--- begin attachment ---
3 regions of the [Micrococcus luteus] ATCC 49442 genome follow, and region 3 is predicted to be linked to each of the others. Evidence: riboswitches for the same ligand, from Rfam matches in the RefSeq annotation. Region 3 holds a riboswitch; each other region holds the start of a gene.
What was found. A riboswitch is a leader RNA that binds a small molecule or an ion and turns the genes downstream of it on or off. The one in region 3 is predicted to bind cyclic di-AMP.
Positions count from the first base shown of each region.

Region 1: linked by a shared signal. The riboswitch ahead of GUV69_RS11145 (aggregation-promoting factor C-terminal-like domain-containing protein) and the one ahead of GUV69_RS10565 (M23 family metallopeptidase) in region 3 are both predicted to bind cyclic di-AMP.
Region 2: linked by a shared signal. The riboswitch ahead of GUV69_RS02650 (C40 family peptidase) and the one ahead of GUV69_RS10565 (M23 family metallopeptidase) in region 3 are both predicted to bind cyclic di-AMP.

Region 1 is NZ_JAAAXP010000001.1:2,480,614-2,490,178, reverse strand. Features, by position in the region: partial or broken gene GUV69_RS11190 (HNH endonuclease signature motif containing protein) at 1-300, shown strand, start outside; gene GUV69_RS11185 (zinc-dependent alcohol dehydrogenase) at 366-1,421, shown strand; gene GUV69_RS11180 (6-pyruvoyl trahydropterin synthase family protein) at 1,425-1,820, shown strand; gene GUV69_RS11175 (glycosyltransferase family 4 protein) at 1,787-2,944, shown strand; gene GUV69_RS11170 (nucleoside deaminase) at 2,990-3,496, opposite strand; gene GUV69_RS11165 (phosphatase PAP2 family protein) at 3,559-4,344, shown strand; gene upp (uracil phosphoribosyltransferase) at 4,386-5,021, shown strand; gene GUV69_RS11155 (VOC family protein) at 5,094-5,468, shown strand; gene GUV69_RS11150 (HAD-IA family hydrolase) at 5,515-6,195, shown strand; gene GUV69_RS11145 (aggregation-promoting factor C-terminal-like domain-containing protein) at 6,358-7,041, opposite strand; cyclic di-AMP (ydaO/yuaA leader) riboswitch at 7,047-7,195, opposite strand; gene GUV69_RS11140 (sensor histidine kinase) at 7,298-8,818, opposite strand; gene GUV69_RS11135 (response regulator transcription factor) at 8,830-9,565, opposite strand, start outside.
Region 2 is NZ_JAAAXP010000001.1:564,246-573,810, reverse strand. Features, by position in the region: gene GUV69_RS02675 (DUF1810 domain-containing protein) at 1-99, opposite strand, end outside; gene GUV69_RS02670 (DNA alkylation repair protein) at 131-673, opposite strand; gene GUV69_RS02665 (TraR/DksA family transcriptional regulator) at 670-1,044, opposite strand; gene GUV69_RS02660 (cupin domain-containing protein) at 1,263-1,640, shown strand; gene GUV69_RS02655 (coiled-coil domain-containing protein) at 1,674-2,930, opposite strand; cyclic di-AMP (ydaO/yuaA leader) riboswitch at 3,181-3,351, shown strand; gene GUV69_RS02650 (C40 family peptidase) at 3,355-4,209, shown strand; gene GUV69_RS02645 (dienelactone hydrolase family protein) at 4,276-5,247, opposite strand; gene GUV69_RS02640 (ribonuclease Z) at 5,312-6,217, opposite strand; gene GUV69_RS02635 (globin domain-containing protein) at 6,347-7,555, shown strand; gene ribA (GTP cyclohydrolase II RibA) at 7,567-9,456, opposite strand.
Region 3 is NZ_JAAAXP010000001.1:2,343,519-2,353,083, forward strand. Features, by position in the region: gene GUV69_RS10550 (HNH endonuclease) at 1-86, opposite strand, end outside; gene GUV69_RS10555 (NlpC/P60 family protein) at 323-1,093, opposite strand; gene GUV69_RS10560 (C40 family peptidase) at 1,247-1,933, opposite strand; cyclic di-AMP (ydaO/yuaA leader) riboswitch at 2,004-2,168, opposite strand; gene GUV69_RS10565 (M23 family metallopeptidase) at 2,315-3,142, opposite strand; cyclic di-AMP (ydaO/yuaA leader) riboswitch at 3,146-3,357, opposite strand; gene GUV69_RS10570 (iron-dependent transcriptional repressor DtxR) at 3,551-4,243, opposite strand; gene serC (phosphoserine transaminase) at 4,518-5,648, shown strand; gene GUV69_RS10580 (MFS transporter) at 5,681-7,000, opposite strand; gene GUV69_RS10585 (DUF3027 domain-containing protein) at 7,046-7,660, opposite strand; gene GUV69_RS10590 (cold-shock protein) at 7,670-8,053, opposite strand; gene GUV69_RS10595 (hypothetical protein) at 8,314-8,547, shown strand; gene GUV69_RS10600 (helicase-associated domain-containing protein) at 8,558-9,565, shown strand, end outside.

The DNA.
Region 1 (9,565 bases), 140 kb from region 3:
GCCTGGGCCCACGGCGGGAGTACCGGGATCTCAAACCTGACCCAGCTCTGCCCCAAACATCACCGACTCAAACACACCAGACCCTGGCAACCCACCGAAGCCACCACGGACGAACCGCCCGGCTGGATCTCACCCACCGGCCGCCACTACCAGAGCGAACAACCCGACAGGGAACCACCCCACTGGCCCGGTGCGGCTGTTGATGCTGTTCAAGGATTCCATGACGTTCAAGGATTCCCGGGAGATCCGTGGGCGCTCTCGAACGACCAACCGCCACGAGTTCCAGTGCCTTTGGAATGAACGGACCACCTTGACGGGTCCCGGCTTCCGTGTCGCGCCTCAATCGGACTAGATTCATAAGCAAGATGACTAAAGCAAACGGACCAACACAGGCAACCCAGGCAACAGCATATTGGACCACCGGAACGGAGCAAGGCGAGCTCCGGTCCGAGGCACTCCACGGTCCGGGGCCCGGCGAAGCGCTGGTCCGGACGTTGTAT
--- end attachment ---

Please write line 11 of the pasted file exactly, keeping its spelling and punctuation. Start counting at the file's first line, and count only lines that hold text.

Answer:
GCCTGGGCCCACGGCGGGAGTACCGGGATCTCAAACCTGACCCAGCTCTGCCCCAAACATCACCGACTCAAACACACCAGACCCTGGCAACCCACCGAAGCCACCACGGACGAACCGCCCGGCTGGATCTCACCCACCGGCCGCCACTACCAGAGCGAACAACCCGACAGGGAACCACCCCACTGGCCCGGTGCGGCTGTTGATGCTGTTCAAGGATTCCATGACGTTCAAGGATTCCCGGGAGATCCGTGGGCGCTCTCGAACGACCAACCGCCACGAGTTCCAGTGCCTTTGGAATGAACGGACCACCTTGACGGGTCCCGGCTTCCGTGTCGCGCCTCAATCGGACTAGATTCATAAGCAAGATGACTAAAGCAAACGGACCAACACAGGCAACCCAGGCAACAGCATATTGGACCACCGGAACGGAGCAAGGCGAGCTCCGGTCCGAGGCACTCCACGGTCCGGGGCCCGGCGAAGCGCTGGTCCGGACGTTGTAT